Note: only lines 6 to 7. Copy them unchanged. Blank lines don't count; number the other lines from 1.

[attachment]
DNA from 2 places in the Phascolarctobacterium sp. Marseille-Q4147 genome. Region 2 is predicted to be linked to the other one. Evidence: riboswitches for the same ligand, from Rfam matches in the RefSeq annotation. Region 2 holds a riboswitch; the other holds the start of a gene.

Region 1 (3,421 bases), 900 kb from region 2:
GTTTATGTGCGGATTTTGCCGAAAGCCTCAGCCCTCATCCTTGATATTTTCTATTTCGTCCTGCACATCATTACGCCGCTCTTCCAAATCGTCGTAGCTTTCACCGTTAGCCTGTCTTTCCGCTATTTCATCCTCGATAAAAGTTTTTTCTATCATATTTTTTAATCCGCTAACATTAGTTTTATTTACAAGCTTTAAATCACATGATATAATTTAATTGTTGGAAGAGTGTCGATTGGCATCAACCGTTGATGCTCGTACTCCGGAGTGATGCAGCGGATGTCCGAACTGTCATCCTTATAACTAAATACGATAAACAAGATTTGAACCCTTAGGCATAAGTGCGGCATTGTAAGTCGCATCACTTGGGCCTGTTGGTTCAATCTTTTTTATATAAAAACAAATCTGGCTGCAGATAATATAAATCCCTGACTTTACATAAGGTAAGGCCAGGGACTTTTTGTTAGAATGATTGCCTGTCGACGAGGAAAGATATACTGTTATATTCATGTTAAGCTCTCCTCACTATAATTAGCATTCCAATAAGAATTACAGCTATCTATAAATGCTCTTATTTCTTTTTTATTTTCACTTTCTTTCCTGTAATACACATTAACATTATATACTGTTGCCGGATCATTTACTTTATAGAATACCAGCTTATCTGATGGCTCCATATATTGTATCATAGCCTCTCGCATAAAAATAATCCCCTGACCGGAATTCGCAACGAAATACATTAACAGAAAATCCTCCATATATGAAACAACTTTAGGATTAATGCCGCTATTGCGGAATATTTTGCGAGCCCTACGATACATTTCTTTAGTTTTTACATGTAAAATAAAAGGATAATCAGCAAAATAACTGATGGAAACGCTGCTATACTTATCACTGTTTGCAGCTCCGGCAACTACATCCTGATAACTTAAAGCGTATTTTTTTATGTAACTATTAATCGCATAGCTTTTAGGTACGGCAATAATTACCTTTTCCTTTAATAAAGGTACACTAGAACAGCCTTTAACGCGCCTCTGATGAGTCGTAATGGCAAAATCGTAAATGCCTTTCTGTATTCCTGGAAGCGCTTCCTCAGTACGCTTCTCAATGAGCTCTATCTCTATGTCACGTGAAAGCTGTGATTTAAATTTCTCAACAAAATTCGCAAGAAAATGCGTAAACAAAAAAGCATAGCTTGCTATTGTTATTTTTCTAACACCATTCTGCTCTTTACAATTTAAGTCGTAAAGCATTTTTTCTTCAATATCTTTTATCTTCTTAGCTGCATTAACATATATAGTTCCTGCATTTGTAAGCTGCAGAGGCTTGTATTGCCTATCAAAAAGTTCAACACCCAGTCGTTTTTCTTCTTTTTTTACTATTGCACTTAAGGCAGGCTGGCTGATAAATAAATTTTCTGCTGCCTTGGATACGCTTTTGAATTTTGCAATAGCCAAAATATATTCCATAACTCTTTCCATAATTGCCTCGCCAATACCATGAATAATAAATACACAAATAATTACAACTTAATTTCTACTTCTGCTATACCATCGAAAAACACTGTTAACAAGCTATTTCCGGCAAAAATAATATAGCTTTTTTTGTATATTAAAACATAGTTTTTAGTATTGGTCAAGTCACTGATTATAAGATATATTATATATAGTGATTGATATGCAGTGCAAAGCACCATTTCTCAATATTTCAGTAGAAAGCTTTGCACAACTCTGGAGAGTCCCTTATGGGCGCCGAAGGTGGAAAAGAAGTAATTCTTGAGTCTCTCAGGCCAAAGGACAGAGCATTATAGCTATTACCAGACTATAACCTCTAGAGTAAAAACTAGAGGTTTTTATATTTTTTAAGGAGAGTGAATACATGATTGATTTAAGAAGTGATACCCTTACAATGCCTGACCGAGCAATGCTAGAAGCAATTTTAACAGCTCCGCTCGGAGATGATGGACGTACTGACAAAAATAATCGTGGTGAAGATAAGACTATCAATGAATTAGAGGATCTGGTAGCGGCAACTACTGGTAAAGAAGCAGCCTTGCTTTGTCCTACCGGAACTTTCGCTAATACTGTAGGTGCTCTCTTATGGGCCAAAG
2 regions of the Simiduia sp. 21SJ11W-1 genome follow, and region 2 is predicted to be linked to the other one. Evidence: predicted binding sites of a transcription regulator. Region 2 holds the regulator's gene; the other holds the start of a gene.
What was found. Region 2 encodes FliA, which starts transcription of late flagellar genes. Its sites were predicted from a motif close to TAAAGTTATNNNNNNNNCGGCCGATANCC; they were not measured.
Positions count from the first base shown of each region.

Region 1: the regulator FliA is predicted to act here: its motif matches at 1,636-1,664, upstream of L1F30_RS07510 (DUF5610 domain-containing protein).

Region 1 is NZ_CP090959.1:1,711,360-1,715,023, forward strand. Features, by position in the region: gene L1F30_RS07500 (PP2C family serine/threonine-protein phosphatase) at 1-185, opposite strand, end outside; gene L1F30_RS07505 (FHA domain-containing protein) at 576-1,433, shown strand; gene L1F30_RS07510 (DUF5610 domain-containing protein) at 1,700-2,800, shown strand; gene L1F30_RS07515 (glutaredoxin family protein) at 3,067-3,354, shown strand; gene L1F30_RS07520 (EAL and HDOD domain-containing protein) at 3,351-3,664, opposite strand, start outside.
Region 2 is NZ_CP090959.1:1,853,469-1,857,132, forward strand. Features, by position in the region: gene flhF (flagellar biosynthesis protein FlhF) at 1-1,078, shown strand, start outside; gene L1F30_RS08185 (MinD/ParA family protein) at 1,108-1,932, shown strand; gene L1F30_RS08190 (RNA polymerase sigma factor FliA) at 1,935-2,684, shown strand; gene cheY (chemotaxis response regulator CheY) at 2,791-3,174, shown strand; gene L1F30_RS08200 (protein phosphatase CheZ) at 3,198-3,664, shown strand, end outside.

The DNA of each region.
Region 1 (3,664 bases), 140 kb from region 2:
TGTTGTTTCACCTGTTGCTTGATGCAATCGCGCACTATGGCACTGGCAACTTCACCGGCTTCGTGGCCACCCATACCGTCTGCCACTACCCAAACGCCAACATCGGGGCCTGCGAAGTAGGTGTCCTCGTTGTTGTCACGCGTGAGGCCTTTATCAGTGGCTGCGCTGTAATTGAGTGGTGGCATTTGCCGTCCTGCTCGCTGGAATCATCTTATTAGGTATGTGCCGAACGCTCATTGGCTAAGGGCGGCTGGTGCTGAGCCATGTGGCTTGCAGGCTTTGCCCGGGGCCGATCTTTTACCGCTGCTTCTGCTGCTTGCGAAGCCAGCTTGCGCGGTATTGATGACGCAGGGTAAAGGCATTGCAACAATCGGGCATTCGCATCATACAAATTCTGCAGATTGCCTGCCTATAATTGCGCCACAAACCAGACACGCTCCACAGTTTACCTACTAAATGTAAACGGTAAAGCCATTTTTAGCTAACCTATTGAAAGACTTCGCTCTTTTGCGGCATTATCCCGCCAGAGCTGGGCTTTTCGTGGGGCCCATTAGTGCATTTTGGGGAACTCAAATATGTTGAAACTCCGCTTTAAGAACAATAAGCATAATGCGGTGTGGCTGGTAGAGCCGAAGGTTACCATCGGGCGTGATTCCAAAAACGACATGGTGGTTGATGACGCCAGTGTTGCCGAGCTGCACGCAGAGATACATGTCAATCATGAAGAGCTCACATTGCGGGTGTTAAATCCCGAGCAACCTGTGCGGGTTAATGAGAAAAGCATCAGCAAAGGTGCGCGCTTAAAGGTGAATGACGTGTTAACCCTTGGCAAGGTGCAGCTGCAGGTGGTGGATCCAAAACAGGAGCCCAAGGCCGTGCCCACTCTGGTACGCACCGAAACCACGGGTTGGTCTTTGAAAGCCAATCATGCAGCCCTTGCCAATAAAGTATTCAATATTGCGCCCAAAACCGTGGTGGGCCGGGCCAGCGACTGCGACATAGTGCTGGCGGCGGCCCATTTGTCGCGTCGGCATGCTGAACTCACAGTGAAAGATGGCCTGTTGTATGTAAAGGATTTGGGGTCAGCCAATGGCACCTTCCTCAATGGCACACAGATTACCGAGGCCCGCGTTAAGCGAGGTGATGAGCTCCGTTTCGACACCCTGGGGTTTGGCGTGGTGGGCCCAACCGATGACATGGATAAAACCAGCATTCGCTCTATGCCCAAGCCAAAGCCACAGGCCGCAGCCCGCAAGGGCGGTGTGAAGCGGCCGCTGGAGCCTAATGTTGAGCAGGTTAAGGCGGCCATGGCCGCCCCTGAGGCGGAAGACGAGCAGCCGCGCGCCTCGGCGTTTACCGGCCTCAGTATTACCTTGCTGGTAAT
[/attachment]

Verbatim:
Positions count from the first base shown of each region.

Region 1: the regulator FliA is predicted to act here: its motif matches at 1,636-1,664, upstream of L1F30_RS07510 (DUF5610 domain-containing protein).